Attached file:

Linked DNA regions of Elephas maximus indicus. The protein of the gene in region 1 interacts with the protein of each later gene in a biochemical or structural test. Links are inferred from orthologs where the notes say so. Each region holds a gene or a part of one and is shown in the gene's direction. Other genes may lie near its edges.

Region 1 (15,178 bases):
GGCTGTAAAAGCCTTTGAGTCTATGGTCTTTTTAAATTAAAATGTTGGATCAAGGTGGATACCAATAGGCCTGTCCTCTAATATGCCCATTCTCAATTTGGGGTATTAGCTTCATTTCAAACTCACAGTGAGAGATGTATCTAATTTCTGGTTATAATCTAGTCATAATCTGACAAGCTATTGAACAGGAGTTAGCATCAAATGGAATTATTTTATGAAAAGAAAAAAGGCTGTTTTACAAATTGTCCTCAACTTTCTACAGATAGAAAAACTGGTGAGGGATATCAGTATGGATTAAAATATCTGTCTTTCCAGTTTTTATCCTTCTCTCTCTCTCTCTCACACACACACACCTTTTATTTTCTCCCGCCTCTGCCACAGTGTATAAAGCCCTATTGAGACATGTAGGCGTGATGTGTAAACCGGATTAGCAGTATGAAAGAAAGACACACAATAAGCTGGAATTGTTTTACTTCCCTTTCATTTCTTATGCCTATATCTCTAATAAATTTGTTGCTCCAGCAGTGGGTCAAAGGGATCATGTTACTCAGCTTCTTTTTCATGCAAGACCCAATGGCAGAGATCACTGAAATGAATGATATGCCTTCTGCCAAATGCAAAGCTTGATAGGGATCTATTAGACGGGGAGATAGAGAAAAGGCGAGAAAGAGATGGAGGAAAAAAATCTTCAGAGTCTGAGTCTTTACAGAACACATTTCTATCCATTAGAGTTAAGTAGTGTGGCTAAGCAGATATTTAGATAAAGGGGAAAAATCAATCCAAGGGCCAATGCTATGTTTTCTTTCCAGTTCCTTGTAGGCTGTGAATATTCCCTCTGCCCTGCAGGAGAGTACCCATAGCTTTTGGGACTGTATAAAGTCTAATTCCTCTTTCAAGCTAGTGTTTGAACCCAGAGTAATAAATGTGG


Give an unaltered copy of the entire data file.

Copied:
Linked DNA regions of Elephas maximus indicus. The protein of the gene in region 1 interacts with the protein of each later gene in a biochemical or structural test. Links are inferred from orthologs where the notes say so. Each region holds a gene or a part of one and is shown in the gene's direction. Other genes may lie near its edges.

Region 1 (15,178 bases):
GGCTGTAAAAGCCTTTGAGTCTATGGTCTTTTTAAATTAAAATGTTGGATCAAGGTGGATACCAATAGGCCTGTCCTCTAATATGCCCATTCTCAATTTGGGGTATTAGCTTCATTTCAAACTCACAGTGAGAGATGTATCTAATTTCTGGTTATAATCTAGTCATAATCTGACAAGCTATTGAACAGGAGTTAGCATCAAATGGAATTATTTTATGAAAAGAAAAAAGGCTGTTTTACAAATTGTCCTCAACTTTCTACAGATAGAAAAACTGGTGAGGGATATCAGTATGGATTAAAATATCTGTCTTTCCAGTTTTTATCCTTCTCTCTCTCTCTCTCACACACACACACCTTTTATTTTCTCCCGCCTCTGCCACAGTGTATAAAGCCCTATTGAGACATGTAGGCGTGATGTGTAAACCGGATTAGCAGTATGAAAGAAAGACACACAATAAGCTGGAATTGTTTTACTTCCCTTTCATTTCTTATGCCTATATCTCTAATAAATTTGTTGCTCCAGCAGTGGGTCAAAGGGATCATGTTACTCAGCTTCTTTTTCATGCAAGACCCAATGGCAGAGATCACTGAAATGAATGATATGCCTTCTGCCAAATGCAAAGCTTGATAGGGATCTATTAGACGGGGAGATAGAGAAAAGGCGAGAAAGAGATGGAGGAAAAAAATCTTCAGAGTCTGAGTCTTTACAGAACACATTTCTATCCATTAGAGTTAAGTAGTGTGGCTAAGCAGATATTTAGATAAAGGGGAAAAATCAATCCAAGGGCCAATGCTATGTTTTCTTTCCAGTTCCTTGTAGGCTGTGAATATTCCCTCTGCCCTGCAGGAGAGTACCCATAGCTTTTGGGACTGTATAAAGTCTAATTCCTCTTTCAAGCTAGTGTTTGAACCCAGAGTAATAAATGTGG